The Building Research Establishment (BRE) daylight and sunlight report submitted to accompany the planning application confirms numerous failures to meet the target values to ensure that neighbouring buildings retain adequate daylight and sunlight.

A Councillor in our ward who was formerly a town planner reviewed the daylight and sunlight report. This was his response:

‘There are significant losses to several living rooms in Harford House, on the lower ground, ground, first and second floors, on Leamington House, and in Fallodon House. If a building is breaching the light on three sides then that would raise my concerns.’ 

In the Covid era, with people working from their homes, the noise from a major three-year construction site which brings no benefits to the community is not welcome.

2. Conflict of Interest by Abraham Teweldebrhan, Film and TV Editor, Harford House resident

If the project was being pushed by a private developer, they would have to comply with all the rules and regulations imposed by local government. However, because the land belongs to Westminster Council and the developer is Westminster Council, they can break the rules with impunity. For example, this development is building higher than the mansard roofs that are no longer allowed in the neighbouring houses and it is removing trees which would otherwise have Tree Protection Orders.

Westminster Council are the site owner, developer and the approver. Westminster Council is submitting their proposal to themselves.

Communication has been very poor throughout. In our Zoom meetings with them, the Housing Programme Director was unable to answer direct questions and was dismissive of us. A greater effort could have been made to make sure every resident was made aware of such a major redevelopment. Just this week there were still residents who were not aware of this project or its true scale. We have been spending our evenings and weekends going round knocking on doors and putting posters up to let our neighbours know.

The developers have made pitiful attempts at outreach; leaflets written only in English, calls not returned, documents only available online… There is a wafer-thin pretence that this development is an improvement for the whole community but there is literally no upside for existing residents. None of our objections appear in the planning application. 

3. Post-Grenfell, No Change? by Chris Arning, Entrepreneur, Harford House resident.

Resident anger has been compounded by a sense that adequate consideration has not been paid to our concerns. I am on the Tavistock Housing Co-Operative, responsible for spending service charge surpluses for improving this block and recently installed some new signage to spruce up the block’s aspect. I put two years’ work into planning this because our built environment hugely impacts our sense of self-esteem and wellbeing. Now, this ill thought out and frankly obnoxious Westmead development that City of Westminster seem intent on bulldozing through threatens everything I know residents love about this block – the beatific light coming through the South facing windows in the morning, green space and trees and the relative quiet.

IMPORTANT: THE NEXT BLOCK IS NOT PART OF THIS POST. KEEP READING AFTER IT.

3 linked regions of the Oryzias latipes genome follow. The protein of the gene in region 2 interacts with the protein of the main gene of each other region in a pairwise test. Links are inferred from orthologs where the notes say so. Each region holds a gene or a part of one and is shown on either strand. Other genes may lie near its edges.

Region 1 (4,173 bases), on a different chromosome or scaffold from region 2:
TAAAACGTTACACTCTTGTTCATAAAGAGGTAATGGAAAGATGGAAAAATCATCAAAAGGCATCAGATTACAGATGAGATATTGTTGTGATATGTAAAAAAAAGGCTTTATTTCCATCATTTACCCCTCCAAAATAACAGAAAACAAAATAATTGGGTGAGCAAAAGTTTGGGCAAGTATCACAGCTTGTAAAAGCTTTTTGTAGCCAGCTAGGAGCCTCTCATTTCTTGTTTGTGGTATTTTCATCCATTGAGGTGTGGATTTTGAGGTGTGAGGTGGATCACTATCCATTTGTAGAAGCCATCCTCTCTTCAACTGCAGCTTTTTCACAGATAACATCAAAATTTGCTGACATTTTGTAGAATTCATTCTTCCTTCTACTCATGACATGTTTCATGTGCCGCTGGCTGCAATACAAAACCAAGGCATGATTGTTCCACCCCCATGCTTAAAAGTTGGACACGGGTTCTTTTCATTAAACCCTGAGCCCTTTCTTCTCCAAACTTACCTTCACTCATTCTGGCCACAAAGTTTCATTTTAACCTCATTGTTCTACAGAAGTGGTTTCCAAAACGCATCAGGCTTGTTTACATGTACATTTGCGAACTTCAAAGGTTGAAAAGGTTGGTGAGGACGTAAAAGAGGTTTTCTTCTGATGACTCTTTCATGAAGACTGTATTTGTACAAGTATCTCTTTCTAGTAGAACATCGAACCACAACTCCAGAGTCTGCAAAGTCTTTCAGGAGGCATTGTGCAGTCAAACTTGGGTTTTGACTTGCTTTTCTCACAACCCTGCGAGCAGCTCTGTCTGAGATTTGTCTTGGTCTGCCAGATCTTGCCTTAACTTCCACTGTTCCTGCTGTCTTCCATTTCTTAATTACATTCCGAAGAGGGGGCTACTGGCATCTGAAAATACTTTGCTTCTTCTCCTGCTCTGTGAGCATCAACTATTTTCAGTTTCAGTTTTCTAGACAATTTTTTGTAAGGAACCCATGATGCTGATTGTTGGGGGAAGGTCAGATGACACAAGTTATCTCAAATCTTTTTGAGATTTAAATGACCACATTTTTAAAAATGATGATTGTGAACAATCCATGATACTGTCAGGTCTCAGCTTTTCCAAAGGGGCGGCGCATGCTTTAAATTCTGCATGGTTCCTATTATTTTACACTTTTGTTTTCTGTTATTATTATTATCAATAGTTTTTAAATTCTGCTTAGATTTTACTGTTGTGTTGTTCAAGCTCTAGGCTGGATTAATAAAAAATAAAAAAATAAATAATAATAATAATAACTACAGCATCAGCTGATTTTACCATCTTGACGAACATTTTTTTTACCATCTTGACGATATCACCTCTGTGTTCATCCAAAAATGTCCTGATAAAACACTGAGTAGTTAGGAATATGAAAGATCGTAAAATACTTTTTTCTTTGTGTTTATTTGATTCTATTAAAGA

Three years ago we saw the Grenfell tragedy happening in clear view of Harford House. I could only volunteer in the crisis, like many others around here, and felt so powerless around the abuse of power. The entirely preventable tragedy followed condescension towards social housing residents shown by Kensington & Chelsea. A similar attitude towards resident welfare and voice is being shown by Westminster, who I had always thought better of until seeing this proposal for Westmead.

Increasing Inequality in North Ken

The proposed development would provide a small number of ‘affordable’ housing and social housing units, but most of the flats will be private rental for the Council’s benefit. Even if the council replaced the care home beds on another site, we Harford House residents and other affected local residents, object to the total absence of any community thinking in the proposal.

Local residents have plenty of creative, workable suggestions of what would be congruent with the current neighbourhood, but Westminster seem determined to force their proposal through on their terms only without genuinely engaging resident expertise.

Conclusion

Once again, North Kensington communities are working overtime to be heard and taken seriously. So far, Westminster has given little space for resident voices to be heard. But without the residents’ input, the Westmead plan will remain ‘ill thought out’ and Westminster council will only reinforce their image as an ‘obnoxious’ local authority.

RBKC on the left, Westminster on the right, the Westway and Trellick Tower across the bridge

by Tom Charles @tomhcharles

Photos by Chris Arning & Tom Charles